The son, a large, round-bellied oily-haired man who spent most of our stay there on his cellphone, obviously could not wait for the old folks to pass the establishment over to him so he could make the changes he’s been itching to make for years.  The old couple was so courtly, the food so delicious, and the young man so obvious, that we left wishing a heartfelt Xronia Polla (Many Years! – a traditional New Year greeting), that the youth’s naked ambition be redirected away from his long-suffering parents.

This bridge was built in the time of the Iliad - still good to go



Along the road to Nauplion, we came across a Mycenean bridge, a hint of the castle to come.  I wonder how many of our bridges will still be standing 2500 years from now?

Tonight we are in Nauplion (naff’-plea-on), which has a fortress (but everything closes at 3pm) and a waterfront (but we are cold and tired, and are staying inside to watch CNN until we fall asleep).  Before we dropped off, though, we went for a brief walk around the ramparts and wandering up and down through the walking part of town reveals such a number of hotels above the Grand Bretagne, where we overpaid but what the hell, and really interesting craft shops.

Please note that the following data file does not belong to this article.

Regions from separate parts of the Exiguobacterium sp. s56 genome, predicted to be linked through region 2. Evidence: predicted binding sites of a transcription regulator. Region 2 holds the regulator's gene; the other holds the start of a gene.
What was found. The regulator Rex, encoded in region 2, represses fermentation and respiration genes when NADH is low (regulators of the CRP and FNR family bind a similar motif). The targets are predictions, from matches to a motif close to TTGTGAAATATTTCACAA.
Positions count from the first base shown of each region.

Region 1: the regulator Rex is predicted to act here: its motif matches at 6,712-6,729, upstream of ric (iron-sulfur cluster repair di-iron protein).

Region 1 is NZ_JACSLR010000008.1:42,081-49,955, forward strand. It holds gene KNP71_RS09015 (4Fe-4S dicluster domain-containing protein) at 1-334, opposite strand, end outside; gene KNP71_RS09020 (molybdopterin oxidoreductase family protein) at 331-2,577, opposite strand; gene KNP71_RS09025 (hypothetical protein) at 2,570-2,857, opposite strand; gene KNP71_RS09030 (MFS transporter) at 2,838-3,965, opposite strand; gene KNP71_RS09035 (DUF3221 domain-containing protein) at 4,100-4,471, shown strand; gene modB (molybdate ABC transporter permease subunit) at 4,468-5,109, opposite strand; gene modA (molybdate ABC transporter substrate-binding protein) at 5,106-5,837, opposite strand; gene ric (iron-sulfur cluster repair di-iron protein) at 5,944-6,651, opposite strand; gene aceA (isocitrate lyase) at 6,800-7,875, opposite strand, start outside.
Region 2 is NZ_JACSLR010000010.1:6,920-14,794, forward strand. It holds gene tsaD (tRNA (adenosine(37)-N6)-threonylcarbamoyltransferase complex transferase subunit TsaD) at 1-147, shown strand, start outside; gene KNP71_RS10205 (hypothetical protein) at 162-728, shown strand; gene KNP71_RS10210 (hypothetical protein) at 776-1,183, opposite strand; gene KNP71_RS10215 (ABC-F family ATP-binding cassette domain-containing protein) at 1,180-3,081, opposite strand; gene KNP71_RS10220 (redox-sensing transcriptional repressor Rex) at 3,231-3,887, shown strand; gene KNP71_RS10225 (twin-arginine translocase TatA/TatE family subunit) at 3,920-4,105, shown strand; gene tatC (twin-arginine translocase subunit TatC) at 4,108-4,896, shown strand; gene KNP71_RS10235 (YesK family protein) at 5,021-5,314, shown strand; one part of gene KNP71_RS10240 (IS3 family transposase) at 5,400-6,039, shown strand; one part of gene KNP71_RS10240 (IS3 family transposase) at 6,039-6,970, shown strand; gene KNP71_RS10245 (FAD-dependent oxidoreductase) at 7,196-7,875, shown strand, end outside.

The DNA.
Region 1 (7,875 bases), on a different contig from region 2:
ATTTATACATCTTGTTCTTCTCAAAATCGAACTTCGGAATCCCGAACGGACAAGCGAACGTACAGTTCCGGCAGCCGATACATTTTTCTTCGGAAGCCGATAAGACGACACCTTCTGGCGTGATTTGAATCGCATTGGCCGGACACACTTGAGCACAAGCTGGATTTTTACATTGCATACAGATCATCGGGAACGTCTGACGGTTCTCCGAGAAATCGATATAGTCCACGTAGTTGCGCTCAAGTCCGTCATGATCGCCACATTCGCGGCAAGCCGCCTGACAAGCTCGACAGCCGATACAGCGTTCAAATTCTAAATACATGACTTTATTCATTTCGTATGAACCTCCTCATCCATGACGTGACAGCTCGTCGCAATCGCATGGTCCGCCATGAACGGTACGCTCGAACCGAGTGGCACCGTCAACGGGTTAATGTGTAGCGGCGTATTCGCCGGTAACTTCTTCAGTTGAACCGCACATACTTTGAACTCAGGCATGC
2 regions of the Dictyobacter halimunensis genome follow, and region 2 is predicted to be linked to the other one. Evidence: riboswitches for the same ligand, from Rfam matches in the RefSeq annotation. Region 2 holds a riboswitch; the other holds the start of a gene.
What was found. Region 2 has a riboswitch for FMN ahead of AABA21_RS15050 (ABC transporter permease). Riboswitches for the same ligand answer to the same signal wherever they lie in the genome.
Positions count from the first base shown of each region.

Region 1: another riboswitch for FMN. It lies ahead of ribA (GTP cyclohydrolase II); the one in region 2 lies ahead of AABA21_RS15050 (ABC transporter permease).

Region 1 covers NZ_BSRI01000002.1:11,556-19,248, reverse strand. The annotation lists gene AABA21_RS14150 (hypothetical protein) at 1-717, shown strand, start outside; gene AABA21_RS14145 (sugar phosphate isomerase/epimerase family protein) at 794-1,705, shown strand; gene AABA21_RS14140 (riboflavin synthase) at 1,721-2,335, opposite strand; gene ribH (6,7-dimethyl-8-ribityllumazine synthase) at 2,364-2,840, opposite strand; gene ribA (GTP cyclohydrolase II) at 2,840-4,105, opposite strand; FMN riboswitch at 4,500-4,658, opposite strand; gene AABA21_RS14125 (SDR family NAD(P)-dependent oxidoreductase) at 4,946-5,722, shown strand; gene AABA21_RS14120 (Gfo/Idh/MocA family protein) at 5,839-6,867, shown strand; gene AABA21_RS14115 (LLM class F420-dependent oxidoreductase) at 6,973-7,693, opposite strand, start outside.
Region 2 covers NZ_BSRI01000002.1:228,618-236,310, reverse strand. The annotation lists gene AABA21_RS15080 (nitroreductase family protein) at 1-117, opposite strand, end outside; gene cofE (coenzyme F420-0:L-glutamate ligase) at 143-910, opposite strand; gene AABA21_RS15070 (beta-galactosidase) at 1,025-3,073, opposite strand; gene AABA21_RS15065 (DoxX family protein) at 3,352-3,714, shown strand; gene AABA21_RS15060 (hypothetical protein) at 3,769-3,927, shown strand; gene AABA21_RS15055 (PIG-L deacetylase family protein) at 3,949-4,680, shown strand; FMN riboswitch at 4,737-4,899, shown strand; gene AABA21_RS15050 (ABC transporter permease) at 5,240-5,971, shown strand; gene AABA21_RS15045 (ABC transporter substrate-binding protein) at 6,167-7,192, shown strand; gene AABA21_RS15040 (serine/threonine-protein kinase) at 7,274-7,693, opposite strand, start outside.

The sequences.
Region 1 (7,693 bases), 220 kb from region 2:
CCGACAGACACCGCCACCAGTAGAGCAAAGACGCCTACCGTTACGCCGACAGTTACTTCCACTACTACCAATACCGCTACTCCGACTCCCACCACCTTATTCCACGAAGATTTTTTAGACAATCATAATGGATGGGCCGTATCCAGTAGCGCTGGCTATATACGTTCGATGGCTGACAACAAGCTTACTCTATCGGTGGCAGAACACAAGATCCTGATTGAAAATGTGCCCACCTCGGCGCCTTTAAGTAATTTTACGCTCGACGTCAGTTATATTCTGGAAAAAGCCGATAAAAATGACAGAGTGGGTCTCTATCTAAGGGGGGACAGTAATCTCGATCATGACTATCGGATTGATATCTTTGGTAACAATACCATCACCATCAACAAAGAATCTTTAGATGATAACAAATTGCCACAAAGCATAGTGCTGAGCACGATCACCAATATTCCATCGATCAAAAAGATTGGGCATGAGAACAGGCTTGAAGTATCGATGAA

We will leave early in the morning, so the joys of shopping in Nauplion will have to wait for another trip, but the commercial town I have seen on previous trips has given way to a more benevolent image.  We also got a great view of the little castle island in the harbour, which served as a prison and the home for the hangmen of Nauplion during the Venetian empire.  Nauplion is the Greek rendition of Napoli.

In the early morning, while Mist slept in, I walked up on the battlements above the town in the morning sun, listening to a recording of my old mentor, Bucky Fuller.  Only integrity will count, he says, in the coming storm, in humanity’s final exam.

After a hotel breakfast worthy of any Courtyard Marriott, we reboarded our little MiniCooper and tootled up to Mycenae.  Again, so much has been written about Agamemnon’s palace, but to stand on a real place that reaches back into the Iliad and beyond, a place where the weight of history is palpably felt in the gloomy stones.  Misty and I went down into the cistern, a hundred steps down into utter darkness – though no one is in utter darkness if they have an iPhone.